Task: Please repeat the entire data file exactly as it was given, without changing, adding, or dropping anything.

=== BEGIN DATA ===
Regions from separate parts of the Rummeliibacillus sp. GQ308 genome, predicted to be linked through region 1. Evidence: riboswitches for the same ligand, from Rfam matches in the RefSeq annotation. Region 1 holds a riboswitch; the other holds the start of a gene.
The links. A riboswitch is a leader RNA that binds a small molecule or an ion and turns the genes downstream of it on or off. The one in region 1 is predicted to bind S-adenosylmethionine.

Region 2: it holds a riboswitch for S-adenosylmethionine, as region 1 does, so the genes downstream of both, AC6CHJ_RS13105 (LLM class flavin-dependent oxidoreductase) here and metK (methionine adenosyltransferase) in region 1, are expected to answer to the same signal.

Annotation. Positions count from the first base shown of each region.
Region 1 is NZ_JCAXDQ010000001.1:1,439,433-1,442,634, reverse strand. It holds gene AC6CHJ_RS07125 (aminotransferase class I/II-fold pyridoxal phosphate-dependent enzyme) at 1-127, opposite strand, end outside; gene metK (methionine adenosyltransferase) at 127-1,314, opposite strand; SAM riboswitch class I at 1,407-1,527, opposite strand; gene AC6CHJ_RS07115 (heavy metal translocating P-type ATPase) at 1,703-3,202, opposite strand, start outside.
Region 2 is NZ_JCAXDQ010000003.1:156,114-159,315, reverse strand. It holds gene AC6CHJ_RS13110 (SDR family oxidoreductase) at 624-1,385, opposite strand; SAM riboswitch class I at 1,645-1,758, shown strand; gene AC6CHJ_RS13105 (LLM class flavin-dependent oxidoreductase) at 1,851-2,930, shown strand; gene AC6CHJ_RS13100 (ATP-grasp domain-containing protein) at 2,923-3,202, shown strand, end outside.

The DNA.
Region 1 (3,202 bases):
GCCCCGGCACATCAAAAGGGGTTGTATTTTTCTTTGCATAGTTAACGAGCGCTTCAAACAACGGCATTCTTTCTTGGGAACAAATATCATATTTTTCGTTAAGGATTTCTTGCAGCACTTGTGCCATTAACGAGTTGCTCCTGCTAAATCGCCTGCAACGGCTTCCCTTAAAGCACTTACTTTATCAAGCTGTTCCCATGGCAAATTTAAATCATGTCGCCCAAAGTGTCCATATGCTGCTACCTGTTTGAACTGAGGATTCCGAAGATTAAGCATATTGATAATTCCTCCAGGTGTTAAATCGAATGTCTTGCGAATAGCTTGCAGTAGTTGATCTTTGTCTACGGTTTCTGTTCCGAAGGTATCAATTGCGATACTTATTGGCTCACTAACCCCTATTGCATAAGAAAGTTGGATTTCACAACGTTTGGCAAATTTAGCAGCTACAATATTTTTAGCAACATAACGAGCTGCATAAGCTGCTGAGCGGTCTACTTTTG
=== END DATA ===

Regions from separate parts of the Rummeliibacillus sp. GQ308 genome, predicted to be linked through region 1. Evidence: riboswitches for the same ligand, from Rfam matches in the RefSeq annotation. Region 1 holds a riboswitch; the other holds the start of a gene.
The links. A riboswitch is a leader RNA that binds a small molecule or an ion and turns the genes downstream of it on or off. The one in region 1 is predicted to bind S-adenosylmethionine.

Region 2: it holds a riboswitch for S-adenosylmethionine, as region 1 does, so the genes downstream of both, AC6CHJ_RS13105 (LLM class flavin-dependent oxidoreductase) here and metK (methionine adenosyltransferase) in region 1, are expected to answer to the same signal.

Annotation. Positions count from the first base shown of each region.
Region 1 is NZ_JCAXDQ010000001.1:1,439,433-1,442,634, reverse strand. It holds gene AC6CHJ_RS07125 (aminotransferase class I/II-fold pyridoxal phosphate-dependent enzyme) at 1-127, opposite strand, end outside; gene metK (methionine adenosyltransferase) at 127-1,314, opposite strand; SAM riboswitch class I at 1,407-1,527, opposite strand; gene AC6CHJ_RS07115 (heavy metal translocating P-type ATPase) at 1,703-3,202, opposite strand, start outside.
Region 2 is NZ_JCAXDQ010000003.1:156,114-159,315, reverse strand. It holds gene AC6CHJ_RS13110 (SDR family oxidoreductase) at 624-1,385, opposite strand; SAM riboswitch class I at 1,645-1,758, shown strand; gene AC6CHJ_RS13105 (LLM class flavin-dependent oxidoreductase) at 1,851-2,930, shown strand; gene AC6CHJ_RS13100 (ATP-grasp domain-containing protein) at 2,923-3,202, shown strand, end outside.

The DNA.
Region 1 (3,202 bases):
GCCCCGGCACATCAAAAGGGGTTGTATTTTTCTTTGCATAGTTAACGAGCGCTTCAAACAACGGCATTCTTTCTTGGGAACAAATATCATATTTTTCGTTAAGGATTTCTTGCAGCACTTGTGCCATTAACGAGTTGCTCCTGCTAAATCGCCTGCAACGGCTTCCCTTAAAGCACTTACTTTATCAAGCTGTTCCCATGGCAAATTTAAATCATGTCGCCCAAAGTGTCCATATGCTGCTACCTGTTTGAACTGAGGATTCCGAAGATTAAGCATATTGATAATTCCTCCAGGTGTTAAATCGAATGTCTTGCGAATAGCTTGCAGTAGTTGATCTTTGTCTACGGTTTCTGTTCCGAAGGTATCAATTGCGATACTTATTGGCTCACTAACCCCTATTGCATAAGAAAGTTGGATTTCACAACGTTTGGCAAATTTAGCAGCTACAATATTTTTAGCAACATAACGAGCTGCATAAGCTGCTGAGCGGTCTACTTTTG